Queen of Hearts

Sympathy for the yeast infected and afflicted

Dear Readers,
Now that my dang e-mail is back, I am overwhelmed by the number of people who wrote in to offer their good words to the woman whose severe yeast infections weren’t taken seriously by her doctor. If the world’s ever saved, I’m betting it’ll be done by a bunch of East Bay women who started by curing their own candidiasis. Here’s what some of them said.

Hi Carol!
To the woman who wrote about her yeast infections: I certainly sympathize! I have struggled against candidiasis for the last five years and now am finally getting it under control. There’s a good book titled The Yeast Syndrome that should help you as much as it helped me. When I became infested, I had no idea what was wrong, and neither did my doctor. It sounds to me as though you have more than a localized yeast infection, but actual candidiasis, which is a systemwide infection. You can have a yeast infection anywhere from your toes to your scalp, but it all springs from the intestines. Of course, taking antibiotics doesn’t work–they kill off all the friendly flora in your intestines except for the yeast, which then has room to grow and spread and make you even sicker. A small amount of yeast is present in everyone’s body–you can’t eliminate it completely–but when it becomes dominant, the toxins thrown off by its life cycle give your immune system a heavy load to deal with. This is why most candidiasis sufferers have multiple opportune infections, colds, flu, fungal skin infections, etc. Other unpleasant side effects can include depression, loss of libido, digestive problems, weight loss or gain, and “brain-fog”–caused by too many toxins in the bloodstream. Things you can do to get better: stop eating sugar and simple starches, and stop drinking alcohol (all of these feed the yeast); take lots of acidophilus and lactobacillus supplements (to give the yeast some competition for space in your intestines); drink lots of Pau D’Arco tea (an antifungal); stay out of bakeries and breweries (lots of spores in the air); and if all of these don’t help, consider going back to the doctor for a systemwide antifungal medicine. Antifungals can be very hard on your body, but may be the best way to kick-start recovery from an extreme case. Note that once you start these treatments, you will feel worse before you feel better; the more yeast you kill, the more toxins enter your bloodstream. After a while, the balance will tip in the other direction, and you will improve. Good luck to you! –Compadre in Candida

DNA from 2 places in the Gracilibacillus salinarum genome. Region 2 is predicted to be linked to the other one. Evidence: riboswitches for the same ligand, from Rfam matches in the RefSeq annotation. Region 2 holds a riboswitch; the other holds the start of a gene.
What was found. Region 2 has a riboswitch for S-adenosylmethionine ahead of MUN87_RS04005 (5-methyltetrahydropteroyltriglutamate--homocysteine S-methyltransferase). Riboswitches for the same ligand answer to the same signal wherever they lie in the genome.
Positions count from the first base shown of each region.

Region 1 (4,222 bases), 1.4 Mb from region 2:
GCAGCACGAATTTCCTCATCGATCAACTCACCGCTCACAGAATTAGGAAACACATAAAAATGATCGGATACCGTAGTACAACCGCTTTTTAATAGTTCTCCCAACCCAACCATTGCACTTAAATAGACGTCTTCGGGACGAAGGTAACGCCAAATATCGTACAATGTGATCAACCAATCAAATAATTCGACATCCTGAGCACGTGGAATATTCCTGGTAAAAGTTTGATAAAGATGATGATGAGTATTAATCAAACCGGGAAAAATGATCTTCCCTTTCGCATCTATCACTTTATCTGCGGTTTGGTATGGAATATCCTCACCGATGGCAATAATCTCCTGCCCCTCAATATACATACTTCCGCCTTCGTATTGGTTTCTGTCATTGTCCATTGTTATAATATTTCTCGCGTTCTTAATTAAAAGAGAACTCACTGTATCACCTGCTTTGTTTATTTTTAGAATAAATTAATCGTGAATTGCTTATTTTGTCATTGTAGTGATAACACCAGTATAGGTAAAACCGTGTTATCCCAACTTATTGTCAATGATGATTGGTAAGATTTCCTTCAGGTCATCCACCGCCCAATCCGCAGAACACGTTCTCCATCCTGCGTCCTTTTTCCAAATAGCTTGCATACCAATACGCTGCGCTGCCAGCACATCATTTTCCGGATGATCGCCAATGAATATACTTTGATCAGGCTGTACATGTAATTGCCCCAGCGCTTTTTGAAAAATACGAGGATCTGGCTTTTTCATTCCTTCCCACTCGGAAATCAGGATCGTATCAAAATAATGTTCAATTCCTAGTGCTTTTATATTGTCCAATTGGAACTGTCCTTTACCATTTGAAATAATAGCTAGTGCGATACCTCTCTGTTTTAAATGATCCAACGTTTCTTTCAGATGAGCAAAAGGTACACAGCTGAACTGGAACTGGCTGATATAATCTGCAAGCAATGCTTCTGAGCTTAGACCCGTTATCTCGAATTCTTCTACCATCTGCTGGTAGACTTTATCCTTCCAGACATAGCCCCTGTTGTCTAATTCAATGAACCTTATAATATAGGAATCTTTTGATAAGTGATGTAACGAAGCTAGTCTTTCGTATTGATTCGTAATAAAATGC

And three more replies, including this useful bit of info, perhaps one of the most important things we learned in the ’70s–cotton crotches, ladies!

· I had recurring yeast infections as a teenager, when I wore nylon undies. I switched to cotton undies and have not had one yeast infection since–that is, for the last thirty years or so. It might be that simple for some other women to cure their chronic yeast infections.

· In reply to the woman who had the yeast infection: I got one nine years ago due to a doctor’s neglecting to tell me about side effects of an antibiotic he’d given me. When I complained to him about the resulting yeast infection, he didn’t take me seriously at all. After going to five different doctors, none of whom helped me, I went to the local health-food store and bought goldenseal and echinacea capsules. They completely cured my yeast infection! (And they’re much cheaper than Monistat, which did nothing, by the way.) Do get the herbs in pure pill form. The liquid versions, which you mix in water and drink, are less potent and taste terrible.

· I’ve been dealing with recurring yeast overgrowth for years. I don’t get the full-body problems, just vaginal yeast. I’ve gone to the local woman’s health center for gyn needs, and have had many negative experiences there, I’m very sorry to say. All they do for yeast “infections” is sell an overpriced prescription version of Monistat ($45). I now take oral acidophilus supplements. I was finding that the week after my period stopped was when I got yeasty, month after month. So I figured that if I could make it through that week without letting my yeast multiply, I could make it through the month without springing for another $15 box of Monistat. This has been working! I sometimes insert an acidophilus capsule vaginally right after my period ends. I’m not one hundred percent yeast free, but I’ve only had a problem once in the past five months, which for me is a huge improvement over last year’s once-a-month schedule. Just wanted to share what I’ve come up with; maybe it could be of some help!

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